4. Firmly attach fly leads one at a time. Starting with the spare posts on the vans battery. Then to the spare, do not do it the other way round as you may get a shock or make it spark by shorting it out.
  5. Now loosen the battery clamps and remove. Place the positive battery cable in the plastic bag.
  6. Push the cables out of the way and remove the old battery.
  7. Put new battery in place.
  8. Replace the battery cables and tighten.
  9. Remove the fly leads.
  10. Replace battery clamp.
  11. Check that it starts and runs as it should.
  12. Box it up.

Things do not always go this smoothly. If for some reason you didn't save the data. The memory can be reprogrammed. If it has lost this information you may experience surging, hesitation, erratic idle and inferior performance.

The following sequence will re-equip the ECU with the information it needs to run properly:

  • Start the engine and keep it as close to idle speed as possible until it reaches normal operating temperature.
  • Then run it for approximately two minutes at 1200 rpm.
  • Drive the vehicle in varying road conditions for five miles or for as long as it takes for the ECU to relearn.
A couple of notes:

If the alarm and immobilizer are on or off when you disconnected the battery they will return to that state when the battery is re-connected. If you have an OE radio the code will need resetting which you hope you have not lost!

The job is quite easy to do it is all the mucking about that makes it sound more difficult than it is. If you are doing this for the first time there is no rush. The only reason we site the Vauxhall version is because it is the make we work on.


Was it the right decision to change the battery? in this case it was. The main reason for us is the van is not used on a daily bases. A weak battery can go on for months before it shows there is a problem. The first sign is a cold snap. The second is you have to jump start it again the following day in which case change the battery. You can not keep jumping it as it will damage the digital systems and that is one big bill you do not need.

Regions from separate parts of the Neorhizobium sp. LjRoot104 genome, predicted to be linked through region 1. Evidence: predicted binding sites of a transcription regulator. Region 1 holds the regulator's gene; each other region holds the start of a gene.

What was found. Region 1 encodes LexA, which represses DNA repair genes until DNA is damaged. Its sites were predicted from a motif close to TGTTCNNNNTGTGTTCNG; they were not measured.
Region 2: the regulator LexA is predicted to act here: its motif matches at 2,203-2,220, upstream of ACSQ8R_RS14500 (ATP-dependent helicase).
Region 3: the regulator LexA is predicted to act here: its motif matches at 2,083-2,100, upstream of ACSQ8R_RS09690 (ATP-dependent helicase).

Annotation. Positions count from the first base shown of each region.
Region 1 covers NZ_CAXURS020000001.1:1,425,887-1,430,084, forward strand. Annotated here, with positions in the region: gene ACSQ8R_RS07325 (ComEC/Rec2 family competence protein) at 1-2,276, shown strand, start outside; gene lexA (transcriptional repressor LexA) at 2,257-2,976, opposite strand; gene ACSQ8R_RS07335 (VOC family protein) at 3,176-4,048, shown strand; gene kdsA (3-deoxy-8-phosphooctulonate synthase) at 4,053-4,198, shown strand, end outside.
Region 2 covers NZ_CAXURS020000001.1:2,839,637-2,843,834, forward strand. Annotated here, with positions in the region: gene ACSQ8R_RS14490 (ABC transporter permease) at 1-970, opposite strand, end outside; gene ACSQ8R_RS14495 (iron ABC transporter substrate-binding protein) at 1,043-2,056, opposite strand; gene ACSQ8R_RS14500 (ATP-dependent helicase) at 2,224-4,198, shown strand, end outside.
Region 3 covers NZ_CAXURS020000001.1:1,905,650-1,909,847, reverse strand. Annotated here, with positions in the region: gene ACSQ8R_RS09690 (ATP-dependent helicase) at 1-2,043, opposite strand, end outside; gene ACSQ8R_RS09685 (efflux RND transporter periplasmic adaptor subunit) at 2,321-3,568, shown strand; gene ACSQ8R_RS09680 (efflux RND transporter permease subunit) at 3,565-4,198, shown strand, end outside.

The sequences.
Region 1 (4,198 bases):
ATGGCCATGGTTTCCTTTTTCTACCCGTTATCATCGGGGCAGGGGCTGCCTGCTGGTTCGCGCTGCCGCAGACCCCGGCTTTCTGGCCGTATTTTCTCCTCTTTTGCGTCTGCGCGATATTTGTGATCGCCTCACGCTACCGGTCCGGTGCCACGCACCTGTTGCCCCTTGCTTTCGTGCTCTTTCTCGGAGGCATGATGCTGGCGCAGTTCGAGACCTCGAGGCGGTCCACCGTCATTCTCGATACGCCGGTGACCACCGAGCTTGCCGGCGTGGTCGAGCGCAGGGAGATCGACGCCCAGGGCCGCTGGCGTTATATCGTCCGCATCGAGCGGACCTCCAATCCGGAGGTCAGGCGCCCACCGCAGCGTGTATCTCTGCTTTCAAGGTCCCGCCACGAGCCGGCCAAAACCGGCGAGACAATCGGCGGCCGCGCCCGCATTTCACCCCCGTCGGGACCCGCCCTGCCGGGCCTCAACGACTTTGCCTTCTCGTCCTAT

Thursday, 14 January 2016

Plastic repair!

There are only so many jobs that you can do for yourself when it comes to working on your van. I, like the rest of you, have to use other service providers for certain jobs. The main one being tyres, it is far better to let them do the job - seeing as they have all the kit!

OK! with that in mind we had a couple of tyres that needed to be replaced because they had worn out. So, took the van in to get them replaced.

A couple of days later I noticed something was flapping about under the van, which was strange, so I decided to have a look, jacked the front up and discovered what looked like a mud flap/ deflector at the back of the wheel arch which was not broken before the new tyres were fitted. I do not like complaining or pointing the finger at other trade professionals because I have been on the end of “It was OK until you worked on it” situation. In this case however I'm going to complain. Why? Because they had also drilled the wheel nuts on so tightly I had to use a meter long handle on my breaker bar with socket to move it! They should know better! They don't know it but we now use another tyre fitter for all our work.

 The up side of this is that our good friends at Plasweld were able to weld the broken plastic back together. Which saved us having to track down an expensive replacement. They are wizards with anything plastic whether motor related or not.

To show our appreciation I'm going to point you in their direction of Plasweld - I know the web site shows a lot of motor bike work but do not let that put you off. The same materials are used by both car and bike etc.

Sunday, 19 October 2014

Replacing track ends. the pit falls.

the track rod ends on these vehicles are handed
nearside and offside.
Track rod end or track control arm ball joints no matter what you call it, it's at the end of the steering rack arms. For such a small ball joint it takes a lot of abuse from us the driver hitting curbs, bumping up them to park and pot holes. It is surprising that they do not fail more often. It is all these little knocks and bump over time that lead to them failing before they should. In most cases they are not noticed until they fail the MOT or the worst case scenario give up the ghost while we are driving down the road. I have been witness to number of these over the years.